boranes and carboranes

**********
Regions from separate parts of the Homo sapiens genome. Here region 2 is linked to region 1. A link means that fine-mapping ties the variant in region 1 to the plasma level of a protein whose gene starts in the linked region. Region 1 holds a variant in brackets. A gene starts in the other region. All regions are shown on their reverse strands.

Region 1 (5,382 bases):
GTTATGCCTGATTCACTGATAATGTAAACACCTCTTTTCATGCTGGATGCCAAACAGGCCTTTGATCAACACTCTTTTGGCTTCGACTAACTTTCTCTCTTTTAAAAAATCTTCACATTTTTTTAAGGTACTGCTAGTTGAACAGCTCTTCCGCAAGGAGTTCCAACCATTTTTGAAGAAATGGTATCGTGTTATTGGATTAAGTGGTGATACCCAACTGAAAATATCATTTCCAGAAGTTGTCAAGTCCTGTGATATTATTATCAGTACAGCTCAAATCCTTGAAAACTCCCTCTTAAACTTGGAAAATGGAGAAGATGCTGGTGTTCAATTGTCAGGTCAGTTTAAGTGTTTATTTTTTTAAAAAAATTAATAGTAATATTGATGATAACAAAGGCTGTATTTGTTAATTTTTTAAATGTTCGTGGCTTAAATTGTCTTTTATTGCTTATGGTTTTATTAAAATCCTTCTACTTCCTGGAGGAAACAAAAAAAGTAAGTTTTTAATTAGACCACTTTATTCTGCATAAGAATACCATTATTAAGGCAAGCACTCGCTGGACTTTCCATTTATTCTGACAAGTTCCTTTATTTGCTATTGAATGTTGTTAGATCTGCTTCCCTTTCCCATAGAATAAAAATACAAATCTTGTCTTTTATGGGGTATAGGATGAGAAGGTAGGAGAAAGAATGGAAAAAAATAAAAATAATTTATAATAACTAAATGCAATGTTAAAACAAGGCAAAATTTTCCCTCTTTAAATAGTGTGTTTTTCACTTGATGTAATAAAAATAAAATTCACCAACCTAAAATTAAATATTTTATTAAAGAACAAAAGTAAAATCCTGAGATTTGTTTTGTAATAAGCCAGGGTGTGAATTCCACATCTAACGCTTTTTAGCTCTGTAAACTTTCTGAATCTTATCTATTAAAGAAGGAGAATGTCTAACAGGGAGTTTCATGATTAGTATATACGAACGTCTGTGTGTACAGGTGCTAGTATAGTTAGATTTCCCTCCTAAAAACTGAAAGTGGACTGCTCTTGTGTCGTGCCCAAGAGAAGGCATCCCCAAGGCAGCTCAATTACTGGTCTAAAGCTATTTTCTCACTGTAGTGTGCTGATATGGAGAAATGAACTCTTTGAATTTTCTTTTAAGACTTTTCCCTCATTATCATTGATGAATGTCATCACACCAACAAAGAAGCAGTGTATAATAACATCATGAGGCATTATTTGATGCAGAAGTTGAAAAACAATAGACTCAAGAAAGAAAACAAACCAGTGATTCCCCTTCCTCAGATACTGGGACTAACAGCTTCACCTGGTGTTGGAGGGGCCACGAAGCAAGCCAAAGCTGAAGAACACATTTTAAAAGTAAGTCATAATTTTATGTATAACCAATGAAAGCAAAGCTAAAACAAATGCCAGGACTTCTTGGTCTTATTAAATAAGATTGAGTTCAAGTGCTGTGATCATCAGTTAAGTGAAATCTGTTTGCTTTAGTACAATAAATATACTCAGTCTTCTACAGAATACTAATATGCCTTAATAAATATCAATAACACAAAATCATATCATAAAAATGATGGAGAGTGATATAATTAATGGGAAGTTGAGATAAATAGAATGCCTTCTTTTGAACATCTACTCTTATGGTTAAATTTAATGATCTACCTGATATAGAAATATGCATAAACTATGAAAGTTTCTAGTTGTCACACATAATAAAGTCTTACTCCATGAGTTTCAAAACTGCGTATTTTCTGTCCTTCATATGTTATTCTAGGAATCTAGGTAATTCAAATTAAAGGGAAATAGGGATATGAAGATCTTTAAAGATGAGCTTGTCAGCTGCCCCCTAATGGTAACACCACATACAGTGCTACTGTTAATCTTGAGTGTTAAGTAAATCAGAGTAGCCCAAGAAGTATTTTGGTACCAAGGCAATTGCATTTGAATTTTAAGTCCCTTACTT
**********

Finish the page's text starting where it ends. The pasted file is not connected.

Boranes, or boron hydrides, are any of a homologous series of inorganic compounds of boron (B) and hydrogen (H) or their derivatives. During the period 1912 to roughly 1937, German chemist Alfred Stock first systematically synthesized and characterized by them, calling them boranes in analogy to the alkanes (saturated hydrocarbons), the hydrides of carbon (C), boron’s neighbor in the periodic system. Because the lighter boranes were sensitive to air and moisture, volatile, and toxic, Stock developed high-vacuum methods and apparatus for studying them. In 1931, Hermann I. Schlesinger and Anton B. Burg initiated American work on boranes, which remained primarily of academic interest. This changed in the Second World War, when the U.S. government supported research to find volatile uranium compounds (borohydrides) for isotope separation, and in the 1950s,when it supported programs to develop high-energy fuels for rockets and jet aircraft. (The heats of combustion of boranes and their derivatives are much higher than hydrocarbon fuels.) The boranes that were prepared by Stock had the general composition BnHn + 4 and BnHn + 6, but more complex species, both neutral and negative (anionic), are now known. Boron’s hydrides are more numerous than are those of any other element except carbon. The simplest isolable borane, B2H6, diborane(6), is one of the most extensively studied and most synthetically useful chemical intermediates. For years, many boranes and their derivatives were prepared either directly or indirectly from this commercially available compound. Although free BH3 (and B3H7) are very unstable, they can be isolated as stable adducts (addition products) with Lewis bases (electron-donor molecules)—e.g., BH3 9 N(CH3)3. Boranes may be solids, liquids, or gases. Their melting and boiling points generally increase with increasing complexity and molecular weight. Heteroboranes are compounds in which one or more nonmetal atoms—e.g., carbon (C), nitrogen (N), silicon (Si), phosphorus (P), arsenic (Ar), selenium (Se), or antimony (Sb)—or one or more metal atoms form part of a borane polyhedron. The most common heteroboranes are those in which the hetero atom is carbon. These compounds, (commonly called carboranes in American usage but more correctly termed carbaboranes according to IUPAC standards) or sulfur (S, called thiaboranes), belong to a class of organometallic compounds having the general formula C2BnHn ¿2, in which C, B, and H represent, respectively, carbon, boron, and hydrogen atoms and n an integer. Carboranes with n values ranging from 3 to 10 have been characterized. The carboranes have polyhedral molecular structures based on networks of boron and carbon atoms, the carbon atoms occupying adjacent positions. The first (closo-) carboranes—trigonal bipyramidal 1,5-C2B3H5, the 1,2- and 1,6- isomers of octahedral C2B4H6, and pentagonal pyramidal 2,4-C2B5H7—were prepared during the late 1950s, but not until 1962-62 were the results declassified and published. (Isomers are compounds with the same molecular formula but different atomic arrangements.) Several thousand carboranes have since been prepared, and they have been combined with transition metals to yield derivatives called metallacarboranes, some of which show catalytic activity. The molecular structure of the best-studied carborane, o-carborane, C2B10H12, resembles an icosahedron with the 10 boron atoms and 2 adjacent carbon atoms forming the apices. The study of boranes and carboranes has become one of the most rapidly expanding areas of inorganic research. The 1976 Nobel Prize for Chemistry was awarded to William Nunn Lipscomb, Jr., "for his studies on the structure of boranes illuminating the problems of chemical bonding." The 1979 prize went to Herbert Charles Brown, one of Schlesinger's students, for his hydroboration reaction. First achieved in 1956, this represented the remarkably easy addition of BH3 (in the form of BH3 9 S) to unsaturated organic compounds (i.e., alkenes and alkynes) in ether solvents (S) at room temperature to yield organoboranes quantitatively). The hydroboration reaction, in turn, led to new research frontiers in the area of stereospecific organic synthesis.